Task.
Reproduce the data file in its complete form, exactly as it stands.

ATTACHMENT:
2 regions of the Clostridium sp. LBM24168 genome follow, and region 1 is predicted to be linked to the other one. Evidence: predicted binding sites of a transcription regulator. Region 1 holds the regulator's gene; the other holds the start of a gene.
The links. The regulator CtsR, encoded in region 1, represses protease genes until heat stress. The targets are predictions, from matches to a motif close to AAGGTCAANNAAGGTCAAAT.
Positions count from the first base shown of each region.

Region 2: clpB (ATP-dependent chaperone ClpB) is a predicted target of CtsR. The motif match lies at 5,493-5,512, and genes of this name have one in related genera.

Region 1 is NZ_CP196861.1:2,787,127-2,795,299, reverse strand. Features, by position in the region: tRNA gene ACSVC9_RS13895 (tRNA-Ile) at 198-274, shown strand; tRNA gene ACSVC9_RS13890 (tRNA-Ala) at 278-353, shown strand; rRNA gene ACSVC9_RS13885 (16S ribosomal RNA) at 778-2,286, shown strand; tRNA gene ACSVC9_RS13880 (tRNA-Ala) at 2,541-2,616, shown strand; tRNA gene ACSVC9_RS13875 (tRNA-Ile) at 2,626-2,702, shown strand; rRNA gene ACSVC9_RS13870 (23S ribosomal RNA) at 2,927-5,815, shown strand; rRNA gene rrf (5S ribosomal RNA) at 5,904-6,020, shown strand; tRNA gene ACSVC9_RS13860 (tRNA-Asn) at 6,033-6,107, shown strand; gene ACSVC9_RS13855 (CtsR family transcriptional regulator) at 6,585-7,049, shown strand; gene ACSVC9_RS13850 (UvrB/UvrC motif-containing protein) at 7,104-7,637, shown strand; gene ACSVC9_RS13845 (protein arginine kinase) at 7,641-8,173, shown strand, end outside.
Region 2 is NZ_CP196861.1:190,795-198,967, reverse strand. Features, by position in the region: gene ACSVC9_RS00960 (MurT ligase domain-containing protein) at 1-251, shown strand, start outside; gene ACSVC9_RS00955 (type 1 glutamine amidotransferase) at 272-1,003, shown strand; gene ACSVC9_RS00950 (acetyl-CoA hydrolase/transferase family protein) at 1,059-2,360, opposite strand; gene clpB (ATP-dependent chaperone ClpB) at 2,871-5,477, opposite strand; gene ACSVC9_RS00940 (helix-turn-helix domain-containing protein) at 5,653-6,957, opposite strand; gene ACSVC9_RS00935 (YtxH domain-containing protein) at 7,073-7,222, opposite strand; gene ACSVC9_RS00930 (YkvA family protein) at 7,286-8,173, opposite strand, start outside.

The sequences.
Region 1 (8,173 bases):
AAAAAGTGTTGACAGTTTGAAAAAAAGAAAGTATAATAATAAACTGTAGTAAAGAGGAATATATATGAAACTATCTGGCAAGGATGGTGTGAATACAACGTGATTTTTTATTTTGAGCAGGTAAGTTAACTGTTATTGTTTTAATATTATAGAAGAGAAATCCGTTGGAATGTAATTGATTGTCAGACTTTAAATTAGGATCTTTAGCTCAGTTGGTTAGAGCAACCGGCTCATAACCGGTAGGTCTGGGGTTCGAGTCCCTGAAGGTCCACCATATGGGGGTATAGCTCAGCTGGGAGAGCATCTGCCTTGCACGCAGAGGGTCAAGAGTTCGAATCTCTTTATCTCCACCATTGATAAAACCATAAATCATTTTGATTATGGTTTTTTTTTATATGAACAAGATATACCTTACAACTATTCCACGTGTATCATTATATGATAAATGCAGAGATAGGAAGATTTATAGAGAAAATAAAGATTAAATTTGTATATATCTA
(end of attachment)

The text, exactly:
2 regions of the Clostridium sp. LBM24168 genome follow, and region 1 is predicted to be linked to the other one. Evidence: predicted binding sites of a transcription regulator. Region 1 holds the regulator's gene; the other holds the start of a gene.
The links. The regulator CtsR, encoded in region 1, represses protease genes until heat stress. The targets are predictions, from matches to a motif close to AAGGTCAANNAAGGTCAAAT.
Positions count from the first base shown of each region.

Region 2: clpB (ATP-dependent chaperone ClpB) is a predicted target of CtsR. The motif match lies at 5,493-5,512, and genes of this name have one in related genera.

Region 1 is NZ_CP196861.1:2,787,127-2,795,299, reverse strand. Features, by position in the region: tRNA gene ACSVC9_RS13895 (tRNA-Ile) at 198-274, shown strand; tRNA gene ACSVC9_RS13890 (tRNA-Ala) at 278-353, shown strand; rRNA gene ACSVC9_RS13885 (16S ribosomal RNA) at 778-2,286, shown strand; tRNA gene ACSVC9_RS13880 (tRNA-Ala) at 2,541-2,616, shown strand; tRNA gene ACSVC9_RS13875 (tRNA-Ile) at 2,626-2,702, shown strand; rRNA gene ACSVC9_RS13870 (23S ribosomal RNA) at 2,927-5,815, shown strand; rRNA gene rrf (5S ribosomal RNA) at 5,904-6,020, shown strand; tRNA gene ACSVC9_RS13860 (tRNA-Asn) at 6,033-6,107, shown strand; gene ACSVC9_RS13855 (CtsR family transcriptional regulator) at 6,585-7,049, shown strand; gene ACSVC9_RS13850 (UvrB/UvrC motif-containing protein) at 7,104-7,637, shown strand; gene ACSVC9_RS13845 (protein arginine kinase) at 7,641-8,173, shown strand, end outside.
Region 2 is NZ_CP196861.1:190,795-198,967, reverse strand. Features, by position in the region: gene ACSVC9_RS00960 (MurT ligase domain-containing protein) at 1-251, shown strand, start outside; gene ACSVC9_RS00955 (type 1 glutamine amidotransferase) at 272-1,003, shown strand; gene ACSVC9_RS00950 (acetyl-CoA hydrolase/transferase family protein) at 1,059-2,360, opposite strand; gene clpB (ATP-dependent chaperone ClpB) at 2,871-5,477, opposite strand; gene ACSVC9_RS00940 (helix-turn-helix domain-containing protein) at 5,653-6,957, opposite strand; gene ACSVC9_RS00935 (YtxH domain-containing protein) at 7,073-7,222, opposite strand; gene ACSVC9_RS00930 (YkvA family protein) at 7,286-8,173, opposite strand, start outside.

The sequences.
Region 1 (8,173 bases):
AAAAAGTGTTGACAGTTTGAAAAAAAGAAAGTATAATAATAAACTGTAGTAAAGAGGAATATATATGAAACTATCTGGCAAGGATGGTGTGAATACAACGTGATTTTTTATTTTGAGCAGGTAAGTTAACTGTTATTGTTTTAATATTATAGAAGAGAAATCCGTTGGAATGTAATTGATTGTCAGACTTTAAATTAGGATCTTTAGCTCAGTTGGTTAGAGCAACCGGCTCATAACCGGTAGGTCTGGGGTTCGAGTCCCTGAAGGTCCACCATATGGGGGTATAGCTCAGCTGGGAGAGCATCTGCCTTGCACGCAGAGGGTCAAGAGTTCGAATCTCTTTATCTCCACCATTGATAAAACCATAAATCATTTTGATTATGGTTTTTTTTTATATGAACAAGATATACCTTACAACTATTCCACGTGTATCATTATATGATAAATGCAGAGATAGGAAGATTTATAGAGAAAATAAAGATTAAATTTGTATATATCTA